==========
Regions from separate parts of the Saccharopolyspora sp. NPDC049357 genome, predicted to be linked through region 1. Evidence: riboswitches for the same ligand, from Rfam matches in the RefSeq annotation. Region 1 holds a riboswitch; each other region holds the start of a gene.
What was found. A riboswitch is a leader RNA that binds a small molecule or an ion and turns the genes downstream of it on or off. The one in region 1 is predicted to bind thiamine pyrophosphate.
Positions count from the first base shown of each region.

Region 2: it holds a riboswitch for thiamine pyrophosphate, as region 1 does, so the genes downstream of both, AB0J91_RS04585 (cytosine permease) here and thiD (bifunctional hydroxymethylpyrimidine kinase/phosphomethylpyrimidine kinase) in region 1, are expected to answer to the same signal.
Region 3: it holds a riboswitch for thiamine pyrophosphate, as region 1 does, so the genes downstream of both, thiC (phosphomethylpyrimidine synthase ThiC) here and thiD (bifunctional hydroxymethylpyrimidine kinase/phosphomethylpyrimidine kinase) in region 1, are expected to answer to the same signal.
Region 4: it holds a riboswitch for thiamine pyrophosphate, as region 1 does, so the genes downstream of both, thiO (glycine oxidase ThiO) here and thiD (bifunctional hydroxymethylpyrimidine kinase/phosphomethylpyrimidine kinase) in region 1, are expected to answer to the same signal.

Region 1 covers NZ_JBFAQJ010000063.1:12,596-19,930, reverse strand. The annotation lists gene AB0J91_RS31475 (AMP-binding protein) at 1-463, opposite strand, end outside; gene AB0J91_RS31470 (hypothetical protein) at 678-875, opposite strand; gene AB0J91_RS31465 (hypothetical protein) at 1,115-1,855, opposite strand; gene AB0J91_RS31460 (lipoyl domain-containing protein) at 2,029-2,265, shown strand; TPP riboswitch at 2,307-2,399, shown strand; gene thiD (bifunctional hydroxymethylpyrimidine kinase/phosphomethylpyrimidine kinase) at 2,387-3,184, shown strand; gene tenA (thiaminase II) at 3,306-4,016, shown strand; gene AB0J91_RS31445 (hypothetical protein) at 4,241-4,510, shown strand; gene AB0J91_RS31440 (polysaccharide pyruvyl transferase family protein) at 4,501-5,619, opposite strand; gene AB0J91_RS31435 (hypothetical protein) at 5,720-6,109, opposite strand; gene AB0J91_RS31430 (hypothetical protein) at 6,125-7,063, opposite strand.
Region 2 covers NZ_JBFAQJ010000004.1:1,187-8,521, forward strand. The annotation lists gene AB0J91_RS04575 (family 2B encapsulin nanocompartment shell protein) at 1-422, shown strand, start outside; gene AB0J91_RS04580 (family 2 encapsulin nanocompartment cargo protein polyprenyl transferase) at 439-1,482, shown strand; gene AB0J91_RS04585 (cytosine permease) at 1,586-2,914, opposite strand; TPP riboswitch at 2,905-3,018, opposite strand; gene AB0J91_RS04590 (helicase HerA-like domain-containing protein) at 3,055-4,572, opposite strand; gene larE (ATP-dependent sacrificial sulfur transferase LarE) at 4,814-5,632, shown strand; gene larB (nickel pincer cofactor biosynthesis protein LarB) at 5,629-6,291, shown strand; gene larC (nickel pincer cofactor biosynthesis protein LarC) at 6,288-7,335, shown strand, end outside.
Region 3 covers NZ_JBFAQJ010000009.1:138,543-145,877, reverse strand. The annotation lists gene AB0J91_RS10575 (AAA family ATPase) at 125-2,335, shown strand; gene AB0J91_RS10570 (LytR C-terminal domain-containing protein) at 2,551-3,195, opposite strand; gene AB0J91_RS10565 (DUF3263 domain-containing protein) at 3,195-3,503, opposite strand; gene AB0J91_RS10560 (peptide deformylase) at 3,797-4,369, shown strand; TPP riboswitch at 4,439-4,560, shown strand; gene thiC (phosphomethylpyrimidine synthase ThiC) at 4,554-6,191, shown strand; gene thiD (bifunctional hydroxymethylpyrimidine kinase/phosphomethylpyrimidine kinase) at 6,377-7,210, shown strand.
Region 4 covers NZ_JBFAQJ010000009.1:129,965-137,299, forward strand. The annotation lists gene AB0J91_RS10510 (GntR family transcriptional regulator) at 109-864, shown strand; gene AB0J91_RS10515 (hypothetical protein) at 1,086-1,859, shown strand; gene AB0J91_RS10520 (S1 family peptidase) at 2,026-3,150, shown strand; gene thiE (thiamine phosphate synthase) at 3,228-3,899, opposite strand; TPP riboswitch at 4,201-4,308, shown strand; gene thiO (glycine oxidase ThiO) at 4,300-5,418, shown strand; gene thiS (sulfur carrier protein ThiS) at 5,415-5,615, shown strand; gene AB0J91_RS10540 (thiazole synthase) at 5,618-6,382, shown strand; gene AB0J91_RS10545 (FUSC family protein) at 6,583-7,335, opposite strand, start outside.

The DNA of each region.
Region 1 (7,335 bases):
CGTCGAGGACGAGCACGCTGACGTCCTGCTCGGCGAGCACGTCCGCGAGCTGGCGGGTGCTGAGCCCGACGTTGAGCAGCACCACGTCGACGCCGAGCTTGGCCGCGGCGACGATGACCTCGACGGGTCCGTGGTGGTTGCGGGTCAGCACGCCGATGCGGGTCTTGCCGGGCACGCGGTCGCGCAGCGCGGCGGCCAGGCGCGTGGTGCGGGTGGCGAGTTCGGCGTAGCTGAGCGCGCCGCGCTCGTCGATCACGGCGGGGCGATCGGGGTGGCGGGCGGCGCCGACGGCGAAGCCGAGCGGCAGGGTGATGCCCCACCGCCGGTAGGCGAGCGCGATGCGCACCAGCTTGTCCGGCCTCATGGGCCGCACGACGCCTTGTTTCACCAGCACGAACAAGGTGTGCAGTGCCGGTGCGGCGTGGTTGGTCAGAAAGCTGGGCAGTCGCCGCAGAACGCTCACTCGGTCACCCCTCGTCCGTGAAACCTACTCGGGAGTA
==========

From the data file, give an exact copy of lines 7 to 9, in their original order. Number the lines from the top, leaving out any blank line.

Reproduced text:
Region 1 covers NZ_JBFAQJ010000063.1:12,596-19,930, reverse strand. The annotation lists gene AB0J91_RS31475 (AMP-binding protein) at 1-463, opposite strand, end outside; gene AB0J91_RS31470 (hypothetical protein) at 678-875, opposite strand; gene AB0J91_RS31465 (hypothetical protein) at 1,115-1,855, opposite strand; gene AB0J91_RS31460 (lipoyl domain-containing protein) at 2,029-2,265, shown strand; TPP riboswitch at 2,307-2,399, shown strand; gene thiD (bifunctional hydroxymethylpyrimidine kinase/phosphomethylpyrimidine kinase) at 2,387-3,184, shown strand; gene tenA (thiaminase II) at 3,306-4,016, shown strand; gene AB0J91_RS31445 (hypothetical protein) at 4,241-4,510, shown strand; gene AB0J91_RS31440 (polysaccharide pyruvyl transferase family protein) at 4,501-5,619, opposite strand; gene AB0J91_RS31435 (hypothetical protein) at 5,720-6,109, opposite strand; gene AB0J91_RS31430 (hypothetical protein) at 6,125-7,063, opposite strand.
Region 2 covers NZ_JBFAQJ010000004.1:1,187-8,521, forward strand. The annotation lists gene AB0J91_RS04575 (family 2B encapsulin nanocompartment shell protein) at 1-422, shown strand, start outside; gene AB0J91_RS04580 (family 2 encapsulin nanocompartment cargo protein polyprenyl transferase) at 439-1,482, shown strand; gene AB0J91_RS04585 (cytosine permease) at 1,586-2,914, opposite strand; TPP riboswitch at 2,905-3,018, opposite strand; gene AB0J91_RS04590 (helicase HerA-like domain-containing protein) at 3,055-4,572, opposite strand; gene larE (ATP-dependent sacrificial sulfur transferase LarE) at 4,814-5,632, shown strand; gene larB (nickel pincer cofactor biosynthesis protein LarB) at 5,629-6,291, shown strand; gene larC (nickel pincer cofactor biosynthesis protein LarC) at 6,288-7,335, shown strand, end outside.
Region 3 covers NZ_JBFAQJ010000009.1:138,543-145,877, reverse strand. The annotation lists gene AB0J91_RS10575 (AAA family ATPase) at 125-2,335, shown strand; gene AB0J91_RS10570 (LytR C-terminal domain-containing protein) at 2,551-3,195, opposite strand; gene AB0J91_RS10565 (DUF3263 domain-containing protein) at 3,195-3,503, opposite strand; gene AB0J91_RS10560 (peptide deformylase) at 3,797-4,369, shown strand; TPP riboswitch at 4,439-4,560, shown strand; gene thiC (phosphomethylpyrimidine synthase ThiC) at 4,554-6,191, shown strand; gene thiD (bifunctional hydroxymethylpyrimidine kinase/phosphomethylpyrimidine kinase) at 6,377-7,210, shown strand.